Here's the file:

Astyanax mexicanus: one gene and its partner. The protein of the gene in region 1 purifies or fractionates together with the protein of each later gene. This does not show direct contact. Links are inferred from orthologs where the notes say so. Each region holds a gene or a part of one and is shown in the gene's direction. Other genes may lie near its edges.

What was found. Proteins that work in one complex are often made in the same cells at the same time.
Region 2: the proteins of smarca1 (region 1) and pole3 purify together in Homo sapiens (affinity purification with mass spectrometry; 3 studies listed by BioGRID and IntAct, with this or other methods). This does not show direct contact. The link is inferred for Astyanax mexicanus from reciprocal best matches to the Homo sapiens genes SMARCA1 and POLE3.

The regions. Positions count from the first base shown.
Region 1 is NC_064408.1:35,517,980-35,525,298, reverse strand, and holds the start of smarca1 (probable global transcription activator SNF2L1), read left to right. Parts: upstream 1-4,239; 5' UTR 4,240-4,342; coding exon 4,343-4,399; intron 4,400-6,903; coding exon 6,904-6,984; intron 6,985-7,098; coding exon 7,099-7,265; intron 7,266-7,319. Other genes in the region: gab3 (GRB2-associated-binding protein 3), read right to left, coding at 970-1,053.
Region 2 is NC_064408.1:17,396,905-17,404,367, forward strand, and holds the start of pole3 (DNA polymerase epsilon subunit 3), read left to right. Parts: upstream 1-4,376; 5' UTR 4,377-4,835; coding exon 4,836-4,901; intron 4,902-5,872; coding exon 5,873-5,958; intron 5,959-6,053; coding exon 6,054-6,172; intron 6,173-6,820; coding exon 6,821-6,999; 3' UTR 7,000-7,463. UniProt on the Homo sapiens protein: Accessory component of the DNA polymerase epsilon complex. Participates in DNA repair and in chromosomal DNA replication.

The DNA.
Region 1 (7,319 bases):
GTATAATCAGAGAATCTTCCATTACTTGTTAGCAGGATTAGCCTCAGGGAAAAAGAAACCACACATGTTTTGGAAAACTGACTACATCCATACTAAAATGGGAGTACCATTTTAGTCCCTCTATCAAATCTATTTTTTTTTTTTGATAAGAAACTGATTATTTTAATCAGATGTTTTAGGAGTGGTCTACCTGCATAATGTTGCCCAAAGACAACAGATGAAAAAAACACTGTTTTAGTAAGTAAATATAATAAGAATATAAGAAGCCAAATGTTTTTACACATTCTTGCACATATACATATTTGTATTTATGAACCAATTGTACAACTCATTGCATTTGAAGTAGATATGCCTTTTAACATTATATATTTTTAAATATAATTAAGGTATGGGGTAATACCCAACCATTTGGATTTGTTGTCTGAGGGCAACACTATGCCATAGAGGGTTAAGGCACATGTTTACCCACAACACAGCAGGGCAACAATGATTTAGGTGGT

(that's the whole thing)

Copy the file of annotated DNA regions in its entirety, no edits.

Astyanax mexicanus: one gene and its partner. The protein of the gene in region 1 purifies or fractionates together with the protein of each later gene. This does not show direct contact. Links are inferred from orthologs where the notes say so. Each region holds a gene or a part of one and is shown in the gene's direction. Other genes may lie near its edges.

What was found. Proteins that work in one complex are often made in the same cells at the same time.
Region 2: the proteins of smarca1 (region 1) and pole3 purify together in Homo sapiens (affinity purification with mass spectrometry; 3 studies listed by BioGRID and IntAct, with this or other methods). This does not show direct contact. The link is inferred for Astyanax mexicanus from reciprocal best matches to the Homo sapiens genes SMARCA1 and POLE3.

The regions. Positions count from the first base shown.
Region 1 is NC_064408.1:35,517,980-35,525,298, reverse strand, and holds the start of smarca1 (probable global transcription activator SNF2L1), read left to right. Parts: upstream 1-4,239; 5' UTR 4,240-4,342; coding exon 4,343-4,399; intron 4,400-6,903; coding exon 6,904-6,984; intron 6,985-7,098; coding exon 7,099-7,265; intron 7,266-7,319. Other genes in the region: gab3 (GRB2-associated-binding protein 3), read right to left, coding at 970-1,053.
Region 2 is NC_064408.1:17,396,905-17,404,367, forward strand, and holds the start of pole3 (DNA polymerase epsilon subunit 3), read left to right. Parts: upstream 1-4,376; 5' UTR 4,377-4,835; coding exon 4,836-4,901; intron 4,902-5,872; coding exon 5,873-5,958; intron 5,959-6,053; coding exon 6,054-6,172; intron 6,173-6,820; coding exon 6,821-6,999; 3' UTR 7,000-7,463. UniProt on the Homo sapiens protein: Accessory component of the DNA polymerase epsilon complex. Participates in DNA repair and in chromosomal DNA replication.

The DNA.
Region 1 (7,319 bases):
GTATAATCAGAGAATCTTCCATTACTTGTTAGCAGGATTAGCCTCAGGGAAAAAGAAACCACACATGTTTTGGAAAACTGACTACATCCATACTAAAATGGGAGTACCATTTTAGTCCCTCTATCAAATCTATTTTTTTTTTTTGATAAGAAACTGATTATTTTAATCAGATGTTTTAGGAGTGGTCTACCTGCATAATGTTGCCCAAAGACAACAGATGAAAAAAACACTGTTTTAGTAAGTAAATATAATAAGAATATAAGAAGCCAAATGTTTTTACACATTCTTGCACATATACATATTTGTATTTATGAACCAATTGTACAACTCATTGCATTTGAAGTAGATATGCCTTTTAACATTATATATTTTTAAATATAATTAAGGTATGGGGTAATACCCAACCATTTGGATTTGTTGTCTGAGGGCAACACTATGCCATAGAGGGTTAAGGCACATGTTTACCCACAACACAGCAGGGCAACAATGATTTAGGTGGT